Second, in addition to faster than expected population growth the MTBPS lists additional spending priorities which are not yet budgeted for. These include National Health Insurance (NHI), if fully implemented, additional funding for higher education, childhood development improvements and infrastructure projects. The white paper on NHI estimates public health spending alone will increase from 3.9% of GDP in 2017/18 to 6.8% of GDP by 2025/26 if the economy grows at 2.5% in real terms.
This year’s MTBPS states that Treasury expects the main primary budget balance (revenue less non-interest spending) to record a deficit of 1.2% of GDP in 2017/18, significantly larger than the deficit of 0.5% of GDP for 2016/17. The MTBPS projects that in the absence of additional fiscal consolidation, the primary budget balance will remain in deficit over the next three years. If so, the gross loan debt ratio continues to increase, breaching 60% of GDP by 2021/22.
The treasury also calculates expenditure cuts and/or tax hikes amounting to 0.8% of GDP (the equivalent of R40 billion in 2018/19) will be required just to stabilise the debt ratio below 60% of GDP over 10 years. Finance Minister Gigaba indicated in parliament yesterday that this would likely entail tax hikes of R15 billion and expenditure cuts of R25 billion. Treasury’s intent to rein in the debt level remains intact. But the widening of the primary budget deficit in the current fiscal year is significant and calls into question whether the fiscal authorities’ intent will translate into the desired outcome.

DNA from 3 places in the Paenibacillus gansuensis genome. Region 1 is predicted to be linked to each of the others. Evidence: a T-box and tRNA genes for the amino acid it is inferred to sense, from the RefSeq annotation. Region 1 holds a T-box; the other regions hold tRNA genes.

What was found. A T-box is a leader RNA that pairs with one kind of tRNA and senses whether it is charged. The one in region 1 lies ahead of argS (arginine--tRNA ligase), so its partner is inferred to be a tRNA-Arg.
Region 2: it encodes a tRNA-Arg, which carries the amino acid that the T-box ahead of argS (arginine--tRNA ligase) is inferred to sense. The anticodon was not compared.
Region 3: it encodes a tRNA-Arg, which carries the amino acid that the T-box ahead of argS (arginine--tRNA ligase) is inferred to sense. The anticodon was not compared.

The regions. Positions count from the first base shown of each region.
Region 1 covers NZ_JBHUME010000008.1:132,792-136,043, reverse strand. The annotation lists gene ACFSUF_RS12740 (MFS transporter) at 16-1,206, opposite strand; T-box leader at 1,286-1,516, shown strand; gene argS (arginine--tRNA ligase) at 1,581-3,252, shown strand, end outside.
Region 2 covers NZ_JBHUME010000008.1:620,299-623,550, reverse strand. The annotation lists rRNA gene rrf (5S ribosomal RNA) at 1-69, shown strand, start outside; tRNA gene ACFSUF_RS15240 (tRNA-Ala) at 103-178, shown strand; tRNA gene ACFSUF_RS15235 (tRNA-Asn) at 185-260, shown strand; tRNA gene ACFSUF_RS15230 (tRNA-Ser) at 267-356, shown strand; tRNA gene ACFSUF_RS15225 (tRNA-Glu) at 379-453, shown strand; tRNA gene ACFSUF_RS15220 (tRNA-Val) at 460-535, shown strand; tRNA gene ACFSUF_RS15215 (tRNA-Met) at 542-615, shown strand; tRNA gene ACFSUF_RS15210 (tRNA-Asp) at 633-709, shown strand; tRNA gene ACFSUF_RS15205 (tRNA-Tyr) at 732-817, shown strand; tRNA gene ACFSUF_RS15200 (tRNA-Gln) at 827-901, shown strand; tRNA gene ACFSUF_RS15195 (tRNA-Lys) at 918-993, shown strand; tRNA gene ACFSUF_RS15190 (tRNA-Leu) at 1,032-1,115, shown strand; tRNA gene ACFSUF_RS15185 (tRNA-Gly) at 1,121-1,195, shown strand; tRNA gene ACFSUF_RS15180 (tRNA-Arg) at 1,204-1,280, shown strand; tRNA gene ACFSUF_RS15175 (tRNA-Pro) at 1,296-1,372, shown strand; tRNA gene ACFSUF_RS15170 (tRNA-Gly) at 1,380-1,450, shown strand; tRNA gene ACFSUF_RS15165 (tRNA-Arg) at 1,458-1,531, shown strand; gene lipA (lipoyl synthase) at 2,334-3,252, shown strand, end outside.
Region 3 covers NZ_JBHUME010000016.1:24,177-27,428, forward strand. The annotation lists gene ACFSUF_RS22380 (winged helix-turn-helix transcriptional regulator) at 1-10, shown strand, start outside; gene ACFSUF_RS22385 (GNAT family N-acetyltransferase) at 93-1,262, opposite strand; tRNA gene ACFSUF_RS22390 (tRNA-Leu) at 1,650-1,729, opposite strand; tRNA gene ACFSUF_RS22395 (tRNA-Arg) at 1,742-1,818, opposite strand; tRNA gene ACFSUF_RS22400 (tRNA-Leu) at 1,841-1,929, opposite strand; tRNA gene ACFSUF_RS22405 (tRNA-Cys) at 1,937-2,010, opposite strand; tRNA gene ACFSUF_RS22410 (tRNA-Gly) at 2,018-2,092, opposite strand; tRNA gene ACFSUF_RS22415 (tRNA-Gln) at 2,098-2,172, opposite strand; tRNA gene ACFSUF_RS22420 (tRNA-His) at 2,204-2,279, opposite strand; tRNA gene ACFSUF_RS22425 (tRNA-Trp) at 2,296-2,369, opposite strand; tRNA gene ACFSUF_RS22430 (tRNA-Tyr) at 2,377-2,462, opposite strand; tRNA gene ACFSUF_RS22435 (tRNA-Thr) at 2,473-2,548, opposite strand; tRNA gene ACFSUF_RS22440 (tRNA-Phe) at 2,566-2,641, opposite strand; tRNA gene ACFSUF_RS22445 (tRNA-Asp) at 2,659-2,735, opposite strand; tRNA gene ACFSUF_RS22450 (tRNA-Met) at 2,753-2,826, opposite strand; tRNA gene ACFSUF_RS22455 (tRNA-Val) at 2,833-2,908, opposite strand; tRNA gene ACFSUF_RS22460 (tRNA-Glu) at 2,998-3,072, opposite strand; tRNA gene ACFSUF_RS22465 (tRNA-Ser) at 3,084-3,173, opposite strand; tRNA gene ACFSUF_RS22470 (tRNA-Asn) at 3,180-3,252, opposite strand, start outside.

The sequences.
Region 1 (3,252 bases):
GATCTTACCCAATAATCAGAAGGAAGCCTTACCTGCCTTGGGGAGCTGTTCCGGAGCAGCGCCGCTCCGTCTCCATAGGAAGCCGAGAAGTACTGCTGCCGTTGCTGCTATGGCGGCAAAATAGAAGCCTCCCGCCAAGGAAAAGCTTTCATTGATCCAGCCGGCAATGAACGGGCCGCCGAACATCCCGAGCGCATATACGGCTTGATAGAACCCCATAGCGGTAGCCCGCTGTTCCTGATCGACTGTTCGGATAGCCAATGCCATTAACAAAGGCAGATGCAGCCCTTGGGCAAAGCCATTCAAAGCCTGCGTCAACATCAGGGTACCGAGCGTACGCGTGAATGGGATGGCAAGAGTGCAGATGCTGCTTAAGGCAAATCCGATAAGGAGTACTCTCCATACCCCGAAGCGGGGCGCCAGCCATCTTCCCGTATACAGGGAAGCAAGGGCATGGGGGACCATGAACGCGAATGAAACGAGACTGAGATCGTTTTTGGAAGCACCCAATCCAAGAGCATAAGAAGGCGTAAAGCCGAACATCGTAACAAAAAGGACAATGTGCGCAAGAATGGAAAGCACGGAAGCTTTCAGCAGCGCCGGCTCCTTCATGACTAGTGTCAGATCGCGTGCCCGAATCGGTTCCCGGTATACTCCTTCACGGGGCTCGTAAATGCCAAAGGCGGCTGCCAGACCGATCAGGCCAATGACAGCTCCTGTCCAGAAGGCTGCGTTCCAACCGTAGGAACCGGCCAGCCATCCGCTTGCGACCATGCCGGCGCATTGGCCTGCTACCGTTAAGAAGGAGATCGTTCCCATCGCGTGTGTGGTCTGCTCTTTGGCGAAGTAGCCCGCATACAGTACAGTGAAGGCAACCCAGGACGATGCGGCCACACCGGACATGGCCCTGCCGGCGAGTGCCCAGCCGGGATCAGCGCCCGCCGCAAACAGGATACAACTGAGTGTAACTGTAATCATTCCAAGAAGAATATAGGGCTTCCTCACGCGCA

Fiscal consolidation does not always reduce fiscal risk
It is easy to become fixated with deficit and debt levels, believing that fiscal consolidation programmes which fix these ratios reduce fiscal risk. However, fiscal-adjustment programmes, which improve budget deficits and debt levels, but also erode the government’s asset base relative to GDP, may decrease government’s net asset value. If so, fiscal risk increases.
Whereas we cannot accurately measure all government’s assets we can observe that not only has fiscal consolidation failed to arrest the increase in the debt ratio, the programme has been pursued amidst a decline in the share of government’s fixed capital stock in GDP, an increase in contingent liabilities (including a guarantee exposure to public institutions of R308.3 billion at end March 2017), the emergence of maintenance backlogs and the sale of assets to address liquidity issues, rather than to target efficiency. These developments point to the erosion of the general government’s asset base relative to GDP – at least the easily observable portion of it.
Data for the period from the mid-1990s show that government has been borrowing for the wrong reasons: spending has been skewed towards consumption rather than capital expenditure. And, even though the debt level is the same as 20 years ago, the data points to a clear deterioration in general government’s net asset value.
It must be noted Reserve Bank data shows that the fixed capital stock of public sector corporations has increased from 30% of GDP in 2007 to 48% of GDP by 2016. Also, additional capital expenditure of R433 billion was budgeted for by SOCs, specifically, over the next three years. Hopefully, this investment will be reflected in stronger revenue growth down the road.